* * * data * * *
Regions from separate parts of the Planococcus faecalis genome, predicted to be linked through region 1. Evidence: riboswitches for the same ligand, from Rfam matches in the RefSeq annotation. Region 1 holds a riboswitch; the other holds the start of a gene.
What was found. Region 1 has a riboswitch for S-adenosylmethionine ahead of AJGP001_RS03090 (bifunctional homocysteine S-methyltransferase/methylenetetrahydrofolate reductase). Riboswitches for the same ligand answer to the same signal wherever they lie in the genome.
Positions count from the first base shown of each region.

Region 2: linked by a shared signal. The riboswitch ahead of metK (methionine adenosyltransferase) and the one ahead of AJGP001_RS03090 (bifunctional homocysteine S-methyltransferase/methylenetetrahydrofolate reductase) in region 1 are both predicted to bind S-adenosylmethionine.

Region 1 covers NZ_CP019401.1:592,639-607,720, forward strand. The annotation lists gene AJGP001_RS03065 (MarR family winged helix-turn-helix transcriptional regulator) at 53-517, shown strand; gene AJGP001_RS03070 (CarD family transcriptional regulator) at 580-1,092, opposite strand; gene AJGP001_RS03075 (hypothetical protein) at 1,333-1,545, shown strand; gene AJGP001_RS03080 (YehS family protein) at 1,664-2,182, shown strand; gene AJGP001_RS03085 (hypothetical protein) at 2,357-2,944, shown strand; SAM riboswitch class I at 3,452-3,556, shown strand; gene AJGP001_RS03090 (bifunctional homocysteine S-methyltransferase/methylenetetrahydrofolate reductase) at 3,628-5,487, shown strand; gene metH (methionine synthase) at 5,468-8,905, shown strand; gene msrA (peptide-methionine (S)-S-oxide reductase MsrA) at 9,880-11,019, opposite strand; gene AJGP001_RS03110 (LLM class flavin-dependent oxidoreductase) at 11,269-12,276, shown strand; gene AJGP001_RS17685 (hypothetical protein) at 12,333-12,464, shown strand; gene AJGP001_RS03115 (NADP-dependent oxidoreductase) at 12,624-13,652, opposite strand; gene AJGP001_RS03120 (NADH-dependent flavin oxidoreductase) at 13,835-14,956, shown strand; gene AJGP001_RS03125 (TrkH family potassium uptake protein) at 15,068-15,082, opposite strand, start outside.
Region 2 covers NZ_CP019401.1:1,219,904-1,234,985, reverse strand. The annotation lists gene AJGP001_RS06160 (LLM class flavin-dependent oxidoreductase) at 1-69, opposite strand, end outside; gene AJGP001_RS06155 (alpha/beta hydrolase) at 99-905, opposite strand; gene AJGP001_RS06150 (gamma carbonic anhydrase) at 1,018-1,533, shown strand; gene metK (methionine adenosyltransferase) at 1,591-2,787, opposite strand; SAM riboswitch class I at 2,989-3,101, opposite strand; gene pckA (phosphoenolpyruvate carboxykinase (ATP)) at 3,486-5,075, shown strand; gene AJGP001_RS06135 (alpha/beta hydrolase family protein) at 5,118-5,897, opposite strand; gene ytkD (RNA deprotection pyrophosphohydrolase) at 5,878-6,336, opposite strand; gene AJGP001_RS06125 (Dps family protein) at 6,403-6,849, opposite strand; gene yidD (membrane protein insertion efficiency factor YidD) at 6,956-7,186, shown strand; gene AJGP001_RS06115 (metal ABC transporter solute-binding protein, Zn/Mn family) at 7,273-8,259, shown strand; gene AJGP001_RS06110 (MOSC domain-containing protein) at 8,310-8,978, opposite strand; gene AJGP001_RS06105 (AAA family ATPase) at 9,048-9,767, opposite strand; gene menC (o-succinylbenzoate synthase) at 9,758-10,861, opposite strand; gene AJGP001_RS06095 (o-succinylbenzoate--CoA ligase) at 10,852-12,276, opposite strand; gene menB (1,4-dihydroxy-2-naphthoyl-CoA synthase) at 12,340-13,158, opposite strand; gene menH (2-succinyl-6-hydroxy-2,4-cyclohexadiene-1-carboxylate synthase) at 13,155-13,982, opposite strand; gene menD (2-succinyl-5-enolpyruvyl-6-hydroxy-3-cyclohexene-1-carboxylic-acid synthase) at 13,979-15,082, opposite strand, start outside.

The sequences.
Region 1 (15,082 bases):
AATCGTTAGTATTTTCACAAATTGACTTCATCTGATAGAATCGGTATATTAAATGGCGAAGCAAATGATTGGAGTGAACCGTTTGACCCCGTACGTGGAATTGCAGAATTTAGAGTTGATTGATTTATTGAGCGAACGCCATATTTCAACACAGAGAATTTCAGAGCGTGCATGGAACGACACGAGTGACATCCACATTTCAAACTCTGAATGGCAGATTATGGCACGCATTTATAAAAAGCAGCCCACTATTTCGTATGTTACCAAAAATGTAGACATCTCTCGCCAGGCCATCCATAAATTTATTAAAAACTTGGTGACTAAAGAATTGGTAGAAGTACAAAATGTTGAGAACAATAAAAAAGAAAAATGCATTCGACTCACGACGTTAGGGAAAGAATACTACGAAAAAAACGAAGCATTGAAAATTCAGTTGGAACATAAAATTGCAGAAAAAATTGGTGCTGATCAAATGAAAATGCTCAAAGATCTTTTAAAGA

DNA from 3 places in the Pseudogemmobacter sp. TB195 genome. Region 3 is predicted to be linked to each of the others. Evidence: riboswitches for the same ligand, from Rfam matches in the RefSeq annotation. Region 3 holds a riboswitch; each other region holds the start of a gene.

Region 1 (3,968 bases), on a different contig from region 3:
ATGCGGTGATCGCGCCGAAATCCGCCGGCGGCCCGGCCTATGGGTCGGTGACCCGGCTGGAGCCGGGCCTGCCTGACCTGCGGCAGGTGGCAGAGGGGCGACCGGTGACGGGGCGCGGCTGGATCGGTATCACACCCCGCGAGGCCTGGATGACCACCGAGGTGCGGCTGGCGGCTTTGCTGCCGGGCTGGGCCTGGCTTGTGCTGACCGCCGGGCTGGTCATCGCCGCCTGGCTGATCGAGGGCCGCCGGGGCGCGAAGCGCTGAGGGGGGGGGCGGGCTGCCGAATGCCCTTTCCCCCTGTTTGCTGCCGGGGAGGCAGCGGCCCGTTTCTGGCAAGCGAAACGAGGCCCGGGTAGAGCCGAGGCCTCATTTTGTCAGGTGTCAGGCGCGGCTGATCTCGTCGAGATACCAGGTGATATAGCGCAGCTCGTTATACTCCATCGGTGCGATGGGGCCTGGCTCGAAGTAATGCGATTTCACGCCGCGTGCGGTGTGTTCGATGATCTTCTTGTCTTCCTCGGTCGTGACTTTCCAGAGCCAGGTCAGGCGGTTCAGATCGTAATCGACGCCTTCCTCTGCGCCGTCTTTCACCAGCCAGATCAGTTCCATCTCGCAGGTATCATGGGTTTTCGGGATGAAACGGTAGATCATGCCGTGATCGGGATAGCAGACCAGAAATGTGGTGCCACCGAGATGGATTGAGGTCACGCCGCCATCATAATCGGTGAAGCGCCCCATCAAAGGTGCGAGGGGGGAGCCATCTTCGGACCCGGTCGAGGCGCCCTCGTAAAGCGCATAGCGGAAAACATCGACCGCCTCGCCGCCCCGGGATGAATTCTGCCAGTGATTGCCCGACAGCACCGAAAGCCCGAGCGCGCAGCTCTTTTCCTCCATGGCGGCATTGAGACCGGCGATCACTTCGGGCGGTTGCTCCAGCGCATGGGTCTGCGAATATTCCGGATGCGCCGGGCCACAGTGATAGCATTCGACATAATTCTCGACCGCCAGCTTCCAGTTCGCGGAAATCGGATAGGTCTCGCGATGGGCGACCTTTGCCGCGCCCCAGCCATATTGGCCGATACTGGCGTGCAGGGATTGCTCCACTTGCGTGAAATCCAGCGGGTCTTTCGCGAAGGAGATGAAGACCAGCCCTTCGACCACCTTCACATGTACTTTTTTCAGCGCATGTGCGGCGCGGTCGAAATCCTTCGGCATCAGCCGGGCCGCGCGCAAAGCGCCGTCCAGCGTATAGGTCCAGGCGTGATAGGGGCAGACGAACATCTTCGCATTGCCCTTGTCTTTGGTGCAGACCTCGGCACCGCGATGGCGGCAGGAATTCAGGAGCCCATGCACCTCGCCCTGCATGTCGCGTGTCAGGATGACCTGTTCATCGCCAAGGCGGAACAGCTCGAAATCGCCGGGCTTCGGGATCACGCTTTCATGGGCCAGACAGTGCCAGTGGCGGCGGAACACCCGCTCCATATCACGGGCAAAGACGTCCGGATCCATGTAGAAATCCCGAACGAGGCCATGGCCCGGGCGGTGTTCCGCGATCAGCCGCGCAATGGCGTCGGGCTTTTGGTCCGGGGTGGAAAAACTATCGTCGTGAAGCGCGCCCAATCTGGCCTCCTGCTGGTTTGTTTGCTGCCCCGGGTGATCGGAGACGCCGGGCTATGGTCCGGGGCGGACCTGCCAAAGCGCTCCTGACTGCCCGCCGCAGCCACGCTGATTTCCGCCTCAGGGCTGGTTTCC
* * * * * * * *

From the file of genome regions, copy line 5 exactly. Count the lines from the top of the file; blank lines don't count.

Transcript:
Region 1 covers NZ_CP019401.1:592,639-607,720, forward strand. The annotation lists gene AJGP001_RS03065 (MarR family winged helix-turn-helix transcriptional regulator) at 53-517, shown strand; gene AJGP001_RS03070 (CarD family transcriptional regulator) at 580-1,092, opposite strand; gene AJGP001_RS03075 (hypothetical protein) at 1,333-1,545, shown strand; gene AJGP001_RS03080 (YehS family protein) at 1,664-2,182, shown strand; gene AJGP001_RS03085 (hypothetical protein) at 2,357-2,944, shown strand; SAM riboswitch class I at 3,452-3,556, shown strand; gene AJGP001_RS03090 (bifunctional homocysteine S-methyltransferase/methylenetetrahydrofolate reductase) at 3,628-5,487, shown strand; gene metH (methionine synthase) at 5,468-8,905, shown strand; gene msrA (peptide-methionine (S)-S-oxide reductase MsrA) at 9,880-11,019, opposite strand; gene AJGP001_RS03110 (LLM class flavin-dependent oxidoreductase) at 11,269-12,276, shown strand; gene AJGP001_RS17685 (hypothetical protein) at 12,333-12,464, shown strand; gene AJGP001_RS03115 (NADP-dependent oxidoreductase) at 12,624-13,652, opposite strand; gene AJGP001_RS03120 (NADH-dependent flavin oxidoreductase) at 13,835-14,956, shown strand; gene AJGP001_RS03125 (TrkH family potassium uptake protein) at 15,068-15,082, opposite strand, start outside.